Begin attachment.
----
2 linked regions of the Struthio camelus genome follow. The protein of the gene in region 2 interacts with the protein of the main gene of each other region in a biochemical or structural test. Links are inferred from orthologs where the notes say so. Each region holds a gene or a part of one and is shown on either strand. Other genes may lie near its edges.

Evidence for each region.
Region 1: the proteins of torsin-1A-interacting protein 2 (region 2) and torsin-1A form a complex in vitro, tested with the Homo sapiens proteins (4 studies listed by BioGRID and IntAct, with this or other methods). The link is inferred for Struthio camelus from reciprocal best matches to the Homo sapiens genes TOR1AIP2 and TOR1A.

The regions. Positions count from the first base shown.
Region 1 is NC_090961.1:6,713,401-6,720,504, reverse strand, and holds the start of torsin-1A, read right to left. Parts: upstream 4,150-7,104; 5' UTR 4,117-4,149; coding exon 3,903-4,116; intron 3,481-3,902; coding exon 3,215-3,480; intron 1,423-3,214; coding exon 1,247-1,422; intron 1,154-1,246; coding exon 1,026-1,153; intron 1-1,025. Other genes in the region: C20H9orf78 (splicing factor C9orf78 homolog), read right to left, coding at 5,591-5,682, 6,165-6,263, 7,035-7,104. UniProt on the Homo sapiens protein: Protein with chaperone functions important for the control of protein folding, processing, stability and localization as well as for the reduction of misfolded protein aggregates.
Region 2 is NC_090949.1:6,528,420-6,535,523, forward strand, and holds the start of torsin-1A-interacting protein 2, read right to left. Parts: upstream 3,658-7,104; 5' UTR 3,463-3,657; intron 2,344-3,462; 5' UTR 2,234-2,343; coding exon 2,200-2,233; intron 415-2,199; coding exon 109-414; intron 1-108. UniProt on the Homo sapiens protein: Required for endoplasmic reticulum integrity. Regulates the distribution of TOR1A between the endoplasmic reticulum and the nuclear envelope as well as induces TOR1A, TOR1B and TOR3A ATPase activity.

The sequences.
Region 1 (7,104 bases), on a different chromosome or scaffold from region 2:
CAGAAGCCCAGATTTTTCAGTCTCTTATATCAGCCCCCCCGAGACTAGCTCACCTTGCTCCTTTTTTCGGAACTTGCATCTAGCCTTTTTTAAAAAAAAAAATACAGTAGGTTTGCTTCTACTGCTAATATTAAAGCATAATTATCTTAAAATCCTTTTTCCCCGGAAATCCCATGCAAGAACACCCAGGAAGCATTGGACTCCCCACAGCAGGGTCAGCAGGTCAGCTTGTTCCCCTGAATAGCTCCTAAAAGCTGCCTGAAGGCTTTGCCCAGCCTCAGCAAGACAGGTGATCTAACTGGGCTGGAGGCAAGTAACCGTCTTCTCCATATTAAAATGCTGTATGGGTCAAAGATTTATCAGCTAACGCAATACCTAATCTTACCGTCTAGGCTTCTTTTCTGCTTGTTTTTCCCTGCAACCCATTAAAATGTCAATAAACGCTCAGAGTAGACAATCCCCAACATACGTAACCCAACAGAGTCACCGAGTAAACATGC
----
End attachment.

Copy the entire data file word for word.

2 linked regions of the Struthio camelus genome follow. The protein of the gene in region 2 interacts with the protein of the main gene of each other region in a biochemical or structural test. Links are inferred from orthologs where the notes say so. Each region holds a gene or a part of one and is shown on either strand. Other genes may lie near its edges.

Evidence for each region.
Region 1: the proteins of torsin-1A-interacting protein 2 (region 2) and torsin-1A form a complex in vitro, tested with the Homo sapiens proteins (4 studies listed by BioGRID and IntAct, with this or other methods). The link is inferred for Struthio camelus from reciprocal best matches to the Homo sapiens genes TOR1AIP2 and TOR1A.

The regions. Positions count from the first base shown.
Region 1 is NC_090961.1:6,713,401-6,720,504, reverse strand, and holds the start of torsin-1A, read right to left. Parts: upstream 4,150-7,104; 5' UTR 4,117-4,149; coding exon 3,903-4,116; intron 3,481-3,902; coding exon 3,215-3,480; intron 1,423-3,214; coding exon 1,247-1,422; intron 1,154-1,246; coding exon 1,026-1,153; intron 1-1,025. Other genes in the region: C20H9orf78 (splicing factor C9orf78 homolog), read right to left, coding at 5,591-5,682, 6,165-6,263, 7,035-7,104. UniProt on the Homo sapiens protein: Protein with chaperone functions important for the control of protein folding, processing, stability and localization as well as for the reduction of misfolded protein aggregates.
Region 2 is NC_090949.1:6,528,420-6,535,523, forward strand, and holds the start of torsin-1A-interacting protein 2, read right to left. Parts: upstream 3,658-7,104; 5' UTR 3,463-3,657; intron 2,344-3,462; 5' UTR 2,234-2,343; coding exon 2,200-2,233; intron 415-2,199; coding exon 109-414; intron 1-108. UniProt on the Homo sapiens protein: Required for endoplasmic reticulum integrity. Regulates the distribution of TOR1A between the endoplasmic reticulum and the nuclear envelope as well as induces TOR1A, TOR1B and TOR3A ATPase activity.

The sequences.
Region 1 (7,104 bases), on a different chromosome or scaffold from region 2:
CAGAAGCCCAGATTTTTCAGTCTCTTATATCAGCCCCCCCGAGACTAGCTCACCTTGCTCCTTTTTTCGGAACTTGCATCTAGCCTTTTTTAAAAAAAAAAATACAGTAGGTTTGCTTCTACTGCTAATATTAAAGCATAATTATCTTAAAATCCTTTTTCCCCGGAAATCCCATGCAAGAACACCCAGGAAGCATTGGACTCCCCACAGCAGGGTCAGCAGGTCAGCTTGTTCCCCTGAATAGCTCCTAAAAGCTGCCTGAAGGCTTTGCCCAGCCTCAGCAAGACAGGTGATCTAACTGGGCTGGAGGCAAGTAACCGTCTTCTCCATATTAAAATGCTGTATGGGTCAAAGATTTATCAGCTAACGCAATACCTAATCTTACCGTCTAGGCTTCTTTTCTGCTTGTTTTTCCCTGCAACCCATTAAAATGTCAATAAACGCTCAGAGTAGACAATCCCCAACATACGTAACCCAACAGAGTCACCGAGTAAACATGC